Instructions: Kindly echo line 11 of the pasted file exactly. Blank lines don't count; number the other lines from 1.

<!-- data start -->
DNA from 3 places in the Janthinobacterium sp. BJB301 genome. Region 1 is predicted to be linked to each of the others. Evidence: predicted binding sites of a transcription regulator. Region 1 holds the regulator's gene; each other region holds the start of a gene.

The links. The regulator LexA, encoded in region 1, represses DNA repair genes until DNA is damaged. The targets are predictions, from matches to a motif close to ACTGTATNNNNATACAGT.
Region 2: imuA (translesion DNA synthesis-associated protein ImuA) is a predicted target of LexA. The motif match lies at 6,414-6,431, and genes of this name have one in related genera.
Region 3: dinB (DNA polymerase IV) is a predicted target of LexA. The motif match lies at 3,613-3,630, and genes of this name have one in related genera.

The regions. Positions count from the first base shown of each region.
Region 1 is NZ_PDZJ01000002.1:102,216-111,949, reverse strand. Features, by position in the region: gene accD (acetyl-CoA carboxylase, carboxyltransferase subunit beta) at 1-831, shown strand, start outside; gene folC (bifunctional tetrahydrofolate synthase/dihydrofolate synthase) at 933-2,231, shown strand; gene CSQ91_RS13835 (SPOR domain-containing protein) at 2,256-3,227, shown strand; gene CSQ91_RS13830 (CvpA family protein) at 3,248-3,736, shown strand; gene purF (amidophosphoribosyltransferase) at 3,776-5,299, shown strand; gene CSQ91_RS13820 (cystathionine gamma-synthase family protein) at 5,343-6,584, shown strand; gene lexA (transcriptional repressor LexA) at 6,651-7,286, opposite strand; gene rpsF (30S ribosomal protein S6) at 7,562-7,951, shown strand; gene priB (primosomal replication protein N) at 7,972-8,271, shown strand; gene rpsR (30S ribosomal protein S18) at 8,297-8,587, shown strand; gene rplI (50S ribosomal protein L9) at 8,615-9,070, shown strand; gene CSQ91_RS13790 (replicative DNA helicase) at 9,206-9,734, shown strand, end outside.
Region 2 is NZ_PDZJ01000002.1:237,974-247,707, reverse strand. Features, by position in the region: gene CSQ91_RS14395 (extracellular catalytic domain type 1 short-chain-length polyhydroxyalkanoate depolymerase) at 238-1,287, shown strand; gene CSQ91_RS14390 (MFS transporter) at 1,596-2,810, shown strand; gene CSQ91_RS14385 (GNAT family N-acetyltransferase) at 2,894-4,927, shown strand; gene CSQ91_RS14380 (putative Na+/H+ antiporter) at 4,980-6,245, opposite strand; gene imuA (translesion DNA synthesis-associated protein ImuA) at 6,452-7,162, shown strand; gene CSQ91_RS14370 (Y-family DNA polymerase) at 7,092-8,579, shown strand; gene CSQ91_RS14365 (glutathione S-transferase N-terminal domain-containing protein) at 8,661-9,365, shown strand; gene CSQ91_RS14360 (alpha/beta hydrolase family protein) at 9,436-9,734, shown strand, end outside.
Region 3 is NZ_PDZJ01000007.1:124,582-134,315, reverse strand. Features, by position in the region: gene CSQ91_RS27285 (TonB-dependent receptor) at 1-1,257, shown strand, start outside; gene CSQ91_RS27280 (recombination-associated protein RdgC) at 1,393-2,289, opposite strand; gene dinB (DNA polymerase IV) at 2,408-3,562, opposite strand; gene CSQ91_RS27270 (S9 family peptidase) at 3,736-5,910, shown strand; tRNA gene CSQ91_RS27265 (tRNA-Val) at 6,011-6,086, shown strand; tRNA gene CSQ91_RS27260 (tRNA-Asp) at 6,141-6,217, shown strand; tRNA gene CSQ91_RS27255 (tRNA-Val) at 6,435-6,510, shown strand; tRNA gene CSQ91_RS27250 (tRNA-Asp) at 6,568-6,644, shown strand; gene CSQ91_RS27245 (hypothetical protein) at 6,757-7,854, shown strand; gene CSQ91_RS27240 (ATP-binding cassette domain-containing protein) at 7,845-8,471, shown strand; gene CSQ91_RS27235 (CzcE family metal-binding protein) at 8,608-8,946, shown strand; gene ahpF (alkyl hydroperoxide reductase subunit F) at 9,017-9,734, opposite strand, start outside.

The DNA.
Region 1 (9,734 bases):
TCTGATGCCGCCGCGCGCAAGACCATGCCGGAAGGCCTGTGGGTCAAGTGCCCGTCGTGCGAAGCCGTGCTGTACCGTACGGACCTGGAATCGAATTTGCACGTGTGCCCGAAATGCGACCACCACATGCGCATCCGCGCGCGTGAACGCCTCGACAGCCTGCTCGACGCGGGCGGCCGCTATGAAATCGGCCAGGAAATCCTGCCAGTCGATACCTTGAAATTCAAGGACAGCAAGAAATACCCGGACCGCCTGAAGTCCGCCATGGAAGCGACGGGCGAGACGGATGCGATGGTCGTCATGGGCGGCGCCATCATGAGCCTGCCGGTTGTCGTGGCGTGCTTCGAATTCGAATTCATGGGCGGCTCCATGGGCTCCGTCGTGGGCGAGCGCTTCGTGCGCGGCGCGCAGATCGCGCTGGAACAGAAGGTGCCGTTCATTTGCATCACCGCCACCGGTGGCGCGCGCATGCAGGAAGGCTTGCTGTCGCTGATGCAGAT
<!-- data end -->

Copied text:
TCTGATGCCGCCGCGCGCAAGACCATGCCGGAAGGCCTGTGGGTCAAGTGCCCGTCGTGCGAAGCCGTGCTGTACCGTACGGACCTGGAATCGAATTTGCACGTGTGCCCGAAATGCGACCACCACATGCGCATCCGCGCGCGTGAACGCCTCGACAGCCTGCTCGACGCGGGCGGCCGCTATGAAATCGGCCAGGAAATCCTGCCAGTCGATACCTTGAAATTCAAGGACAGCAAGAAATACCCGGACCGCCTGAAGTCCGCCATGGAAGCGACGGGCGAGACGGATGCGATGGTCGTCATGGGCGGCGCCATCATGAGCCTGCCGGTTGTCGTGGCGTGCTTCGAATTCGAATTCATGGGCGGCTCCATGGGCTCCGTCGTGGGCGAGCGCTTCGTGCGCGGCGCGCAGATCGCGCTGGAACAGAAGGTGCCGTTCATTTGCATCACCGCCACCGGTGGCGCGCGCATGCAGGAAGGCTTGCTGTCGCTGATGCAGAT